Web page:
Sarah Wilson, Jr. (1678-17??) – Of Andover, Sarah was the 14-year-old daughter of Joseph and Sarah Lord Wilson. She and her mother were arrested for witchcraft on September 7, 1692, after the Reverend Thomas Barnard conducted his infamous “touch test.” After spending six weeks in prison she was released on bail on October 15th. Later, in January 1693, her mother was also released. On May 10, 1693, both mother and daughter appeared at the Superior Court of Judicature at Ipswich and were cleared. She went on to marry Jacob Preston on June 17, 1702, and couple moved to Ashford, Connecticut.
Mary Buckley Witheridge – The daughter of William and Sarah Smith Buckley, both she and her mother were arrested for witchcraft on May 14, 1692, and imprisoned. At the time of her arrest, Mary was already a widow, having earlier married Sylvester Witheridge of Marblehead. She and her mother were accused of having afflicted Mary Walcott and Ann Putnam, Jr. and were examined on May 18th. Elizabeth Hubbard and Mercy Lewis would also testify against her. Though her father, William Buckley, was able to convince two pastors to speak in favor of her and her mother, it wouldn’t be enough. Both were sent to prison. After spending some eight months in prison both Sarah Smith Buckley and her daughter were found not guilty in January 1693 and were discharged after paying her fees. Mary would later marry Benjamin Proctor, who had also been accused of witchcraft, on December 18, 1694.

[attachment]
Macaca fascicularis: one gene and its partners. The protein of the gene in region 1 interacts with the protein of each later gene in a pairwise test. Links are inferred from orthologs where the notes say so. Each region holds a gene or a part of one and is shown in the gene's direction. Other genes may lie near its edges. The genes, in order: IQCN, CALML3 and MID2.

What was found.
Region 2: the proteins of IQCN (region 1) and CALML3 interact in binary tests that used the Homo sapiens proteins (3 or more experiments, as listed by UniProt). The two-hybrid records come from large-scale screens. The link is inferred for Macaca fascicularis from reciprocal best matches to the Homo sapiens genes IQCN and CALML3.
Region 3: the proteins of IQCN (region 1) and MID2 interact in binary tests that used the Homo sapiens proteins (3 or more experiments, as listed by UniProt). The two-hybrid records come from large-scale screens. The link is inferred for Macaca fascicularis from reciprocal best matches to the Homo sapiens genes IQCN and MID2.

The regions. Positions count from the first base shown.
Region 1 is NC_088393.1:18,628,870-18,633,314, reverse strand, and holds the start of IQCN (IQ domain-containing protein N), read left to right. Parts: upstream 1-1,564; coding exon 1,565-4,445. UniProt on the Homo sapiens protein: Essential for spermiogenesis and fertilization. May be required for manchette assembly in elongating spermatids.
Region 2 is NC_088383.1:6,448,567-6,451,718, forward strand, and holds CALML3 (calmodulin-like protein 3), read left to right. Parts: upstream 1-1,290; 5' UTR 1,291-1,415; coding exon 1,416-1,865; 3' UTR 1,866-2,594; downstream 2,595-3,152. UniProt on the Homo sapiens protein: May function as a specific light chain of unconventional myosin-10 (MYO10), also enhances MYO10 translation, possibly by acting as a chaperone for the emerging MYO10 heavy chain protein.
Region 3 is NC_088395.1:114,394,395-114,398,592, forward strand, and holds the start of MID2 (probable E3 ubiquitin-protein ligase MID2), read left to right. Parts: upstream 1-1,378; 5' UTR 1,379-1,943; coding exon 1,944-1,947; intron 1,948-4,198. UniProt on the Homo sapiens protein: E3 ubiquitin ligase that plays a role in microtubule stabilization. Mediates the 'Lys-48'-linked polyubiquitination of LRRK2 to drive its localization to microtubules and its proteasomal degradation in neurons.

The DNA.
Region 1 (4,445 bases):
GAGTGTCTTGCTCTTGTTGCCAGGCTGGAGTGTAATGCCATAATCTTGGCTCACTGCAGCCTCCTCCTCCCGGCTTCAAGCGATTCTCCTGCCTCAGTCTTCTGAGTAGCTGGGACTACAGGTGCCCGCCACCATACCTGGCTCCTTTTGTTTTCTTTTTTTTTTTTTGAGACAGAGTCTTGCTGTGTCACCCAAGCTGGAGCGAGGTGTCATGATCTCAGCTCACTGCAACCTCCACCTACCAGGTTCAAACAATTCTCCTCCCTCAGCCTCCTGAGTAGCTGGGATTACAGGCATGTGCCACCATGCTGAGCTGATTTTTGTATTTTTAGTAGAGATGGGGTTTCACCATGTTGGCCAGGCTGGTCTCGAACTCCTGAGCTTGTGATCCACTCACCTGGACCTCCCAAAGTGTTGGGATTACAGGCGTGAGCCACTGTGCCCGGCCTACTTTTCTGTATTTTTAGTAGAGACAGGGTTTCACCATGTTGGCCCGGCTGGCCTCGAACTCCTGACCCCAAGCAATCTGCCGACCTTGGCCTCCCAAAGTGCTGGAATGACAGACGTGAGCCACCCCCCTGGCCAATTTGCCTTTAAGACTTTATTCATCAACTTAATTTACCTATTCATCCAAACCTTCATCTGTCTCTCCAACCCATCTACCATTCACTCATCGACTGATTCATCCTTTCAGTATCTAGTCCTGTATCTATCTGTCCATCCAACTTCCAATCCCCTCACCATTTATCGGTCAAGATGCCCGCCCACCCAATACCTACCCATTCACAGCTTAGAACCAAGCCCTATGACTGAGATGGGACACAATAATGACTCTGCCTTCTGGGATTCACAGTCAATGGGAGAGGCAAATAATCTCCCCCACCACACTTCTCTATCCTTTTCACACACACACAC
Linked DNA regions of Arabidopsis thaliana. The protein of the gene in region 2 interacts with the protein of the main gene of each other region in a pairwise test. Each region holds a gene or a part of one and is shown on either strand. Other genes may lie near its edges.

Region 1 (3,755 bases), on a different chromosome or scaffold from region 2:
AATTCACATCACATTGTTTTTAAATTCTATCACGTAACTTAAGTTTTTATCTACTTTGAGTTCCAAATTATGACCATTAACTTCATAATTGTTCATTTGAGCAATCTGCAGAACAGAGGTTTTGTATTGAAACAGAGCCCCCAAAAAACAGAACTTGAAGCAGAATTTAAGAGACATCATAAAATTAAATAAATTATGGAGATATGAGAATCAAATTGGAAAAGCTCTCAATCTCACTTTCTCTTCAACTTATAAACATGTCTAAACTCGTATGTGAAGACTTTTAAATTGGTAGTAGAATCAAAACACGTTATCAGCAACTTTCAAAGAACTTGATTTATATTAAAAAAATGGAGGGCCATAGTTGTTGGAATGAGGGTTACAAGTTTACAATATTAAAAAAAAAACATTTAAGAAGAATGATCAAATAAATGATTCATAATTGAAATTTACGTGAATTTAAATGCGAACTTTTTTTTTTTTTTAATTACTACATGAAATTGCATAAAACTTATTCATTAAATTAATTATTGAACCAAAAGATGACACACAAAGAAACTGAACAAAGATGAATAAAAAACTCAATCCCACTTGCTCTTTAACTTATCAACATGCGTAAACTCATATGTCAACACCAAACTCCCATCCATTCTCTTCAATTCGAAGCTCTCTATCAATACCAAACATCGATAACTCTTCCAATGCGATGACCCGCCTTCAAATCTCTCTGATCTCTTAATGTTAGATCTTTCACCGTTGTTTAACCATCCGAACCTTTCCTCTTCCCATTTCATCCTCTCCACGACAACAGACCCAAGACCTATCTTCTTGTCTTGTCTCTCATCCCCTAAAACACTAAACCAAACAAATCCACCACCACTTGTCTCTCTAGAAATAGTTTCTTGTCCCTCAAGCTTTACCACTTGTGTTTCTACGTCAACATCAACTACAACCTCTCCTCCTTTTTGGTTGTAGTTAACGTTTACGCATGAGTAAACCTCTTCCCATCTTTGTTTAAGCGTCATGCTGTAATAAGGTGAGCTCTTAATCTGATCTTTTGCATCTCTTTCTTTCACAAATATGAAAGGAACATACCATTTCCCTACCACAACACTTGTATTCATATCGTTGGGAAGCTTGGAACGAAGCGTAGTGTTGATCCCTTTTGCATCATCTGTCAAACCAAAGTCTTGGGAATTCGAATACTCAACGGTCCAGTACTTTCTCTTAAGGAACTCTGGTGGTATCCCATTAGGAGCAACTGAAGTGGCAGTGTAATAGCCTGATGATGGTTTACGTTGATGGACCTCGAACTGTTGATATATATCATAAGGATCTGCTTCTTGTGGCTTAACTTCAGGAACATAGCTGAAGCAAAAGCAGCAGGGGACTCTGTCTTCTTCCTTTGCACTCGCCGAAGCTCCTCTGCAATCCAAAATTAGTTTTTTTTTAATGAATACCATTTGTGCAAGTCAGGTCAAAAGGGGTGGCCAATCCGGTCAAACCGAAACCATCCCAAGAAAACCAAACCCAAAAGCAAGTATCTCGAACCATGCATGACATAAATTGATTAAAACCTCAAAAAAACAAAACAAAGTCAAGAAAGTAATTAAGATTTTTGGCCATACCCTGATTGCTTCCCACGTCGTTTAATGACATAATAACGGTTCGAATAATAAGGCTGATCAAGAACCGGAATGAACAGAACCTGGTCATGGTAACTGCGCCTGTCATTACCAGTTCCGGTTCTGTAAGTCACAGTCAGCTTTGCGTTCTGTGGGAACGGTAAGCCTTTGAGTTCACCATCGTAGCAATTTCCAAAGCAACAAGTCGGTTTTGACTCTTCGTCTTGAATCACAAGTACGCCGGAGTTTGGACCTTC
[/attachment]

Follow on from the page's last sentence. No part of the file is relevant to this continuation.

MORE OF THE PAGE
Edward Wooland – Though Edward Wooland was known to have spent some time in jail under the accusation of witchcraft, nothing more is known of him.
The Salem Witchcraft Hysteria (Main article)